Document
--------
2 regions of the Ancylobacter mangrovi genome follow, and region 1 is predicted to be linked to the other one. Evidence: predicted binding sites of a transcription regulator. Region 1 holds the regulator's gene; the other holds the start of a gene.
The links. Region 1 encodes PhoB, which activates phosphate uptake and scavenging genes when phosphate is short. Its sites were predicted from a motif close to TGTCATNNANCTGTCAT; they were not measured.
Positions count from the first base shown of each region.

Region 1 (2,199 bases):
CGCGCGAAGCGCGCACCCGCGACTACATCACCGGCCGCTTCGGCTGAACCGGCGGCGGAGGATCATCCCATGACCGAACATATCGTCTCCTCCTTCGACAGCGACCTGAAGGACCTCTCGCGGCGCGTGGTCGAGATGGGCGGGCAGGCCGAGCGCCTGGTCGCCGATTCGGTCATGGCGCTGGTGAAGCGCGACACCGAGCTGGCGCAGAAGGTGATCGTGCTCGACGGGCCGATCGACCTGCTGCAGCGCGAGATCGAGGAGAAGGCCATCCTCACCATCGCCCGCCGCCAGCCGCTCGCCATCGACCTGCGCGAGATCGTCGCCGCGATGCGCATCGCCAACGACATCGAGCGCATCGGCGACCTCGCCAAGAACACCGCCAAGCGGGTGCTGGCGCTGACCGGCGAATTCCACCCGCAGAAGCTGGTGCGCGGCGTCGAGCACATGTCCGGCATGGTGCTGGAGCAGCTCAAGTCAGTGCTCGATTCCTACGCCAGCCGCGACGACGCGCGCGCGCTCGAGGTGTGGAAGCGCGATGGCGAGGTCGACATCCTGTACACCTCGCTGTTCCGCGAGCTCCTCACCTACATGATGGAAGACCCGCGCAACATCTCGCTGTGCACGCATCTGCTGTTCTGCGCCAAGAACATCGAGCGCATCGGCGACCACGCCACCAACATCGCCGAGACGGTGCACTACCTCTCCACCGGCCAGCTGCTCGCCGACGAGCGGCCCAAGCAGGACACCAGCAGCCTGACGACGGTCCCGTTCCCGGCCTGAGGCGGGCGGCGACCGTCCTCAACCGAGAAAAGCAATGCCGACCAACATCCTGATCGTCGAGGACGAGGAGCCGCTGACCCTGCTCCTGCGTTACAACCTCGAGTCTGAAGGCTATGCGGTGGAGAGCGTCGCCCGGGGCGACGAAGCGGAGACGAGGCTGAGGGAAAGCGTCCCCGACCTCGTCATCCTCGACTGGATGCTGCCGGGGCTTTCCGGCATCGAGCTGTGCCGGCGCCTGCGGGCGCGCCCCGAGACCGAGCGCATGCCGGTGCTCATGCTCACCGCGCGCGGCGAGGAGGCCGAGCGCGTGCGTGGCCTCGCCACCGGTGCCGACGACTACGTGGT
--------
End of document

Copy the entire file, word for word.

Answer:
2 regions of the Ancylobacter mangrovi genome follow, and region 1 is predicted to be linked to the other one. Evidence: predicted binding sites of a transcription regulator. Region 1 holds the regulator's gene; the other holds the start of a gene.
The links. Region 1 encodes PhoB, which activates phosphate uptake and scavenging genes when phosphate is short. Its sites were predicted from a motif close to TGTCATNNANCTGTCAT; they were not measured.
Positions count from the first base shown of each region.

Region 1 (2,199 bases):
CGCGCGAAGCGCGCACCCGCGACTACATCACCGGCCGCTTCGGCTGAACCGGCGGCGGAGGATCATCCCATGACCGAACATATCGTCTCCTCCTTCGACAGCGACCTGAAGGACCTCTCGCGGCGCGTGGTCGAGATGGGCGGGCAGGCCGAGCGCCTGGTCGCCGATTCGGTCATGGCGCTGGTGAAGCGCGACACCGAGCTGGCGCAGAAGGTGATCGTGCTCGACGGGCCGATCGACCTGCTGCAGCGCGAGATCGAGGAGAAGGCCATCCTCACCATCGCCCGCCGCCAGCCGCTCGCCATCGACCTGCGCGAGATCGTCGCCGCGATGCGCATCGCCAACGACATCGAGCGCATCGGCGACCTCGCCAAGAACACCGCCAAGCGGGTGCTGGCGCTGACCGGCGAATTCCACCCGCAGAAGCTGGTGCGCGGCGTCGAGCACATGTCCGGCATGGTGCTGGAGCAGCTCAAGTCAGTGCTCGATTCCTACGCCAGCCGCGACGACGCGCGCGCGCTCGAGGTGTGGAAGCGCGATGGCGAGGTCGACATCCTGTACACCTCGCTGTTCCGCGAGCTCCTCACCTACATGATGGAAGACCCGCGCAACATCTCGCTGTGCACGCATCTGCTGTTCTGCGCCAAGAACATCGAGCGCATCGGCGACCACGCCACCAACATCGCCGAGACGGTGCACTACCTCTCCACCGGCCAGCTGCTCGCCGACGAGCGGCCCAAGCAGGACACCAGCAGCCTGACGACGGTCCCGTTCCCGGCCTGAGGCGGGCGGCGACCGTCCTCAACCGAGAAAAGCAATGCCGACCAACATCCTGATCGTCGAGGACGAGGAGCCGCTGACCCTGCTCCTGCGTTACAACCTCGAGTCTGAAGGCTATGCGGTGGAGAGCGTCGCCCGGGGCGACGAAGCGGAGACGAGGCTGAGGGAAAGCGTCCCCGACCTCGTCATCCTCGACTGGATGCTGCCGGGGCTTTCCGGCATCGAGCTGTGCCGGCGCCTGCGGGCGCGCCCCGAGACCGAGCGCATGCCGGTGCTCATGCTCACCGCGCGCGGCGAGGAGGCCGAGCGCGTGCGTGGCCTCGCCACCGGTGCCGACGACTACGTGGT